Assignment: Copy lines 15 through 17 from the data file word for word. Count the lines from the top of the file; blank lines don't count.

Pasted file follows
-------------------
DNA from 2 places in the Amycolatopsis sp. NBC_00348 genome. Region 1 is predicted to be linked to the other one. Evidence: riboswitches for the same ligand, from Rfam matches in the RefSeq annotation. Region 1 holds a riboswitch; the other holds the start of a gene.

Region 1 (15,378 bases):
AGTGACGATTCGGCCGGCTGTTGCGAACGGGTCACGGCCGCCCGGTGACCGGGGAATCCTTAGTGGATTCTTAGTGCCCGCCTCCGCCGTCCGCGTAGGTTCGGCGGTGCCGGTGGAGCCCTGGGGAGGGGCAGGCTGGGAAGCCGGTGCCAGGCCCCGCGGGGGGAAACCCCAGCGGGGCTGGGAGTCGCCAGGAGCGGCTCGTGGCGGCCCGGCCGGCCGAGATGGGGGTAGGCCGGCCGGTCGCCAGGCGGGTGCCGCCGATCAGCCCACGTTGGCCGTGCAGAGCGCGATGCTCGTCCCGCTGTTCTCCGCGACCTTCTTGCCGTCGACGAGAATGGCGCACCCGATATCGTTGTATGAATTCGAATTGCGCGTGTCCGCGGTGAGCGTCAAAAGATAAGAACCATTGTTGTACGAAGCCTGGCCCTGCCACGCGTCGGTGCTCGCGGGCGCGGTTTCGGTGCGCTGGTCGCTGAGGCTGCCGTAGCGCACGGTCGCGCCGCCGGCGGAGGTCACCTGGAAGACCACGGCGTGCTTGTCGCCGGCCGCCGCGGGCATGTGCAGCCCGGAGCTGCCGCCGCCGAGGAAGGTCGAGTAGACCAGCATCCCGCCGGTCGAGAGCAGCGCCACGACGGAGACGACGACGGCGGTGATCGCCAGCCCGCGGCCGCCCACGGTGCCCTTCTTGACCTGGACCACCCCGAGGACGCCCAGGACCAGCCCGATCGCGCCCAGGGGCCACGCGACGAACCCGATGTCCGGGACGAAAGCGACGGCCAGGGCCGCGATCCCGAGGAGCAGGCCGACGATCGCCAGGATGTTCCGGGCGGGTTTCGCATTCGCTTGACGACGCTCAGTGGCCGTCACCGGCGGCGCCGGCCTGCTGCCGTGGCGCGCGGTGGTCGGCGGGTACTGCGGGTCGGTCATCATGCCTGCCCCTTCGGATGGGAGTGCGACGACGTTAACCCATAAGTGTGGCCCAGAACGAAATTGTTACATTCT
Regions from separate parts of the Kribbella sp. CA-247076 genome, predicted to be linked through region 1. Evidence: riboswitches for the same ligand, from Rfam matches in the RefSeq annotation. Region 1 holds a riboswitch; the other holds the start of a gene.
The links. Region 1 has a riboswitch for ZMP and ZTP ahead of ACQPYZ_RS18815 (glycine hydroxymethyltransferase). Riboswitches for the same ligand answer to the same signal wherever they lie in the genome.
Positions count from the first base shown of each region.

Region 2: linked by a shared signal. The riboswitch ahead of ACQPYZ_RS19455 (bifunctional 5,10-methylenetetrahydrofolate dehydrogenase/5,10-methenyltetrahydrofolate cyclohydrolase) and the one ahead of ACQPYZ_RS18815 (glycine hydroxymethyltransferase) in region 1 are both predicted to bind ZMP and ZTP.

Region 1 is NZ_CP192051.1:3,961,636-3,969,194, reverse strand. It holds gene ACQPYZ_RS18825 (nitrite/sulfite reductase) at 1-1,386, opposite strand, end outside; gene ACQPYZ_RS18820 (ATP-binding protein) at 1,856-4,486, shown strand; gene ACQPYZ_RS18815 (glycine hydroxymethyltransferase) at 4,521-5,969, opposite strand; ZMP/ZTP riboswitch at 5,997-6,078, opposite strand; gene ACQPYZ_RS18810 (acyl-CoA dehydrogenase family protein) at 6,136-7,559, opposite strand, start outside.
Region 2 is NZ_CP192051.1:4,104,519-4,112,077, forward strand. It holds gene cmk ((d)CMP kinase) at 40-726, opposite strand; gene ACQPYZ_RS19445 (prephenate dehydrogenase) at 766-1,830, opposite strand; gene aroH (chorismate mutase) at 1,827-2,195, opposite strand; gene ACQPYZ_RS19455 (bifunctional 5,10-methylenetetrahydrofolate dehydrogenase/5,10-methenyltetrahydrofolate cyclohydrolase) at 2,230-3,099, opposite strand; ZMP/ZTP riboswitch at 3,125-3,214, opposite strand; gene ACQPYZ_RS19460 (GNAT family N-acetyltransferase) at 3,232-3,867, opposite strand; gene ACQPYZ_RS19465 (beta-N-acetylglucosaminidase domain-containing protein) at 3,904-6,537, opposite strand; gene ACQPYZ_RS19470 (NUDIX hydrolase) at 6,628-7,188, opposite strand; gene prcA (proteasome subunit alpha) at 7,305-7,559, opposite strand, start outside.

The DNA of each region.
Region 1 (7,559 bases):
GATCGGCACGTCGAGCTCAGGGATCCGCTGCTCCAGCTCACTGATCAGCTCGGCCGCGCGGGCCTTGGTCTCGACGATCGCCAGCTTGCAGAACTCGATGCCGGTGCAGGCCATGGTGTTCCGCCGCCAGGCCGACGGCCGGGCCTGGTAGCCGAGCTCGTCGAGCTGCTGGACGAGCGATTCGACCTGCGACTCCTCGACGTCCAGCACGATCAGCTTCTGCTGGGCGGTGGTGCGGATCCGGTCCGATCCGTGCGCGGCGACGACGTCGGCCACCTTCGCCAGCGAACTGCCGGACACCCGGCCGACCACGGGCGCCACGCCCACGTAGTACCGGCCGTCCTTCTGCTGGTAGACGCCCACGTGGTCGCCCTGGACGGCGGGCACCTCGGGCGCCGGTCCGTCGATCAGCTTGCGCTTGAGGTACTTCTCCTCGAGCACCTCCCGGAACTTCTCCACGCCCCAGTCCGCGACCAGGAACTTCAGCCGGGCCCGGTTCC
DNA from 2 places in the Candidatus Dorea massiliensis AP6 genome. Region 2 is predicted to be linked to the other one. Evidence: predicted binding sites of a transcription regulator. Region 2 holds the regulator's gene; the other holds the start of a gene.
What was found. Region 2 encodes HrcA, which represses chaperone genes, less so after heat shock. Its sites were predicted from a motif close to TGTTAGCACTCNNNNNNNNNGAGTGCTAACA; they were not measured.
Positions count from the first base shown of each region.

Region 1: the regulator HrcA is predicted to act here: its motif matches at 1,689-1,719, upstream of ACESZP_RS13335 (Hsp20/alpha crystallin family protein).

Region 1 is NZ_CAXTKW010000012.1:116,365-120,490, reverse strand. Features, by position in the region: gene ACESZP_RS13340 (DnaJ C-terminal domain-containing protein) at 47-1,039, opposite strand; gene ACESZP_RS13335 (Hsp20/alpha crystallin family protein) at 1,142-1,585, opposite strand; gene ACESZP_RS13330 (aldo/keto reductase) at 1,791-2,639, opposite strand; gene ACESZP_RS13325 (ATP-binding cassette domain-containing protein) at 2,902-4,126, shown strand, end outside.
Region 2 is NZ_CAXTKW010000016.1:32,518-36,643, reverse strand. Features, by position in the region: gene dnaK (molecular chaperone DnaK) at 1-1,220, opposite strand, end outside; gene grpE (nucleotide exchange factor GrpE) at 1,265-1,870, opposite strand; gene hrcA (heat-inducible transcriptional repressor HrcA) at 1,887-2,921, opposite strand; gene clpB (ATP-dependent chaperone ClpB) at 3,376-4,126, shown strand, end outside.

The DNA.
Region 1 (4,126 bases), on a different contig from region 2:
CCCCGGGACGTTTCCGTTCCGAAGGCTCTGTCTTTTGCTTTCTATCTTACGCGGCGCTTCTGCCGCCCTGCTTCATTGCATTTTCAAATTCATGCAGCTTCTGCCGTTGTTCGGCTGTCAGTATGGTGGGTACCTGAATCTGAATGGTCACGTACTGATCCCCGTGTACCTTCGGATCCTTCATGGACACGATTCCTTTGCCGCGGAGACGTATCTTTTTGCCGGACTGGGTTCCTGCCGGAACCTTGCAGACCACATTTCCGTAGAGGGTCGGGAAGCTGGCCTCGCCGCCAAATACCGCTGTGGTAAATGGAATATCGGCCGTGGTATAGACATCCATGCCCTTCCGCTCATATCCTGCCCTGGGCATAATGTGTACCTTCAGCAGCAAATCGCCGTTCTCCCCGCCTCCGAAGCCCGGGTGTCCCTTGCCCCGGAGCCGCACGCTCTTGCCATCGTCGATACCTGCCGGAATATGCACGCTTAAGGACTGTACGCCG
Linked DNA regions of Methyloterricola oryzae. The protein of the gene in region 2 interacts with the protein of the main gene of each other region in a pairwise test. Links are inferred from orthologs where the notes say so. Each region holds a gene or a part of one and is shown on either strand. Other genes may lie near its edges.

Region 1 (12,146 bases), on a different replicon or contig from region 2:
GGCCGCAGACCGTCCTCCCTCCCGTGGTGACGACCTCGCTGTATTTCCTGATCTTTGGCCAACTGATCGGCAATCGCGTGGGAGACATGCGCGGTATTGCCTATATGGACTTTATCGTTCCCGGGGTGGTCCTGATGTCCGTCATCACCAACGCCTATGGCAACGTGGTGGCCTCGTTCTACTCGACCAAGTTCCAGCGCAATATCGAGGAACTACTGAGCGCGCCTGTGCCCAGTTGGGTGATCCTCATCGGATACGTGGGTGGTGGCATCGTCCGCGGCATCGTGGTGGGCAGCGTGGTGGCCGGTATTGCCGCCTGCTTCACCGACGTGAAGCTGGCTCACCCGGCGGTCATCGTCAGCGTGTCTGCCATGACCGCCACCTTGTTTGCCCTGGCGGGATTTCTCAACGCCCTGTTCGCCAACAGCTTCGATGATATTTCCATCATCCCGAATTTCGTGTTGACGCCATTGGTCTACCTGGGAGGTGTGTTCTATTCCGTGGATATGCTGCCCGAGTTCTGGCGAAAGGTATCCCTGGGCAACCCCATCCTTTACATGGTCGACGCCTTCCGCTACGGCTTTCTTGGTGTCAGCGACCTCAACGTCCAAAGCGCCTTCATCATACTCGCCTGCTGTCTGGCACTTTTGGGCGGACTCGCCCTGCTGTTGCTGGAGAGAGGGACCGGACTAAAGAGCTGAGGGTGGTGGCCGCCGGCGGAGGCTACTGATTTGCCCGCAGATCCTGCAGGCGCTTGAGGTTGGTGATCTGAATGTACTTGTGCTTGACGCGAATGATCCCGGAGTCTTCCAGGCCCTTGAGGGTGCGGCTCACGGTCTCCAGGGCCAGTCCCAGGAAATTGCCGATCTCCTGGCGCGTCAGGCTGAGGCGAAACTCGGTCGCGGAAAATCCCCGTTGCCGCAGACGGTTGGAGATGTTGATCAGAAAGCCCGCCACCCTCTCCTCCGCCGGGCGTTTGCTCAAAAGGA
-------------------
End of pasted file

Positions count from the first base shown of each region.

Region 1: the regulator HrcA is predicted to act here: its motif matches at 1,689-1,719, upstream of ACESZP_RS13335 (Hsp20/alpha crystallin family protein).

Region 1 is NZ_CAXTKW010000012.1:116,365-120,490, reverse strand. Features, by position in the region: gene ACESZP_RS13340 (DnaJ C-terminal domain-containing protein) at 47-1,039, opposite strand; gene ACESZP_RS13335 (Hsp20/alpha crystallin family protein) at 1,142-1,585, opposite strand; gene ACESZP_RS13330 (aldo/keto reductase) at 1,791-2,639, opposite strand; gene ACESZP_RS13325 (ATP-binding cassette domain-containing protein) at 2,902-4,126, shown strand, end outside.